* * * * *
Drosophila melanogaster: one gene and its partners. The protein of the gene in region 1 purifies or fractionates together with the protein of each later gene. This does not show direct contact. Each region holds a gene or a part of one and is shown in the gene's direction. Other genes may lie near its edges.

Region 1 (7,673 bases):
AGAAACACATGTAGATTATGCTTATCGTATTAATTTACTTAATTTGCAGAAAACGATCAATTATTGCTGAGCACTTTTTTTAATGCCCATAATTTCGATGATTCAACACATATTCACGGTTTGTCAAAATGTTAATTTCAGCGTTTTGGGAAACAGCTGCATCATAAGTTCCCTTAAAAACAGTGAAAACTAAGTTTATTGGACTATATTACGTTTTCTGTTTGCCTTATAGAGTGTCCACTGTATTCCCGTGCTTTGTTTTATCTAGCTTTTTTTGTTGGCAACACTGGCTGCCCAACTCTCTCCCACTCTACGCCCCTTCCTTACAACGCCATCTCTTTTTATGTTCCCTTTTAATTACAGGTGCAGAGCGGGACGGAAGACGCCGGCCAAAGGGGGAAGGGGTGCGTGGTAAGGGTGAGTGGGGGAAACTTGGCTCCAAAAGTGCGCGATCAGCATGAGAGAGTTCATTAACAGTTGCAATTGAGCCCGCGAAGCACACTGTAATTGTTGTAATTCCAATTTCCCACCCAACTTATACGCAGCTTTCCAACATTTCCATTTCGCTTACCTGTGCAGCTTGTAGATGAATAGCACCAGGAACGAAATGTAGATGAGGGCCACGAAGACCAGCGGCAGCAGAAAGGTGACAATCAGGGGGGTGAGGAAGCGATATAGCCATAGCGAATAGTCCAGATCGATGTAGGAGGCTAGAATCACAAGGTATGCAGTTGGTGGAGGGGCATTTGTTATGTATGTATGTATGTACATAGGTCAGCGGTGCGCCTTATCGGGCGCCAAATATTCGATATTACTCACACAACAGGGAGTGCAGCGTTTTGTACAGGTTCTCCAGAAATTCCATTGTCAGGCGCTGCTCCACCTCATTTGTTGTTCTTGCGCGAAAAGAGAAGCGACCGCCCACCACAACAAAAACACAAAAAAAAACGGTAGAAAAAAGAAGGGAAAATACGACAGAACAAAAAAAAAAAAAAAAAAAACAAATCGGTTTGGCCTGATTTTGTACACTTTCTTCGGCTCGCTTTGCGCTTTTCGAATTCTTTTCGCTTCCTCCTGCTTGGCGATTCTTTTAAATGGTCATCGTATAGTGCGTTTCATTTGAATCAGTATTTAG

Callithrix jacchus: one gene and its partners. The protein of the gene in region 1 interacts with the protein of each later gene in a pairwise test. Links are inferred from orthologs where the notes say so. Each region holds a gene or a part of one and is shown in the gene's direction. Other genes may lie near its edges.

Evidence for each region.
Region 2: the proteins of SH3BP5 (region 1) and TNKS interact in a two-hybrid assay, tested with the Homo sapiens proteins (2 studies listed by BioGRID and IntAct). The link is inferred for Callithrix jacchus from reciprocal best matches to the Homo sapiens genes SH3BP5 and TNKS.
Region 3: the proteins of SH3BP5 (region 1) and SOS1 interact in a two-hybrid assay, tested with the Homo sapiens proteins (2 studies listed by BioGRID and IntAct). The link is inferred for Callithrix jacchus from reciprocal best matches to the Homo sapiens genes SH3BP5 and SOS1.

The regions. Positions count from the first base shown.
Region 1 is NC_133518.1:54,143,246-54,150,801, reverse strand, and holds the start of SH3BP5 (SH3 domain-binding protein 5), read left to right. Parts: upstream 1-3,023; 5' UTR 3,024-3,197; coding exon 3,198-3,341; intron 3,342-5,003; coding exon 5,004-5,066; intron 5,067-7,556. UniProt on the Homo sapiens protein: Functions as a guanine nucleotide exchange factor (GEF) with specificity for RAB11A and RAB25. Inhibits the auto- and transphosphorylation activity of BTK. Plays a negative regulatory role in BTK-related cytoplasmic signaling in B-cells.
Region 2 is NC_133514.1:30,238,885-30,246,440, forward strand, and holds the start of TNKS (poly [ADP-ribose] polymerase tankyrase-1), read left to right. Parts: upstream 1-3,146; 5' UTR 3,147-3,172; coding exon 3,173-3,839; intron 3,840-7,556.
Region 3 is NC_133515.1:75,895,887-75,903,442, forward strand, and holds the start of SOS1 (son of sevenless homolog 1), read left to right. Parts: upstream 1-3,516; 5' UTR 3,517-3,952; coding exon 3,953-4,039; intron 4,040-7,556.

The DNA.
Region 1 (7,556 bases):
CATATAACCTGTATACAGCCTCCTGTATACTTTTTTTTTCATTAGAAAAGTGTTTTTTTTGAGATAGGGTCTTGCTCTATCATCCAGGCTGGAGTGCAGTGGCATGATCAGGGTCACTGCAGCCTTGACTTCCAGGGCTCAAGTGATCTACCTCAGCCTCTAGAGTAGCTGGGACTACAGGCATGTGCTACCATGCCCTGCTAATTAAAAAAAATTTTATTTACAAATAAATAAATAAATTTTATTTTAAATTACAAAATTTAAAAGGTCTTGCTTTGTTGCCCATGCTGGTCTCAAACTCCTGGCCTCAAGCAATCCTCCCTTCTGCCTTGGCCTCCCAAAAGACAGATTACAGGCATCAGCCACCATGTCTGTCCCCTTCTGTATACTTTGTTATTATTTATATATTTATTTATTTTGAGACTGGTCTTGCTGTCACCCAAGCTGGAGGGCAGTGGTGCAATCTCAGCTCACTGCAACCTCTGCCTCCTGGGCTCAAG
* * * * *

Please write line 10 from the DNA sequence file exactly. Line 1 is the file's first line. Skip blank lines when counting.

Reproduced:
Region 2 is NC_133514.1:30,238,885-30,246,440, forward strand, and holds the start of TNKS (poly [ADP-ribose] polymerase tankyrase-1), read left to right. Parts: upstream 1-3,146; 5' UTR 3,147-3,172; coding exon 3,173-3,839; intron 3,840-7,556.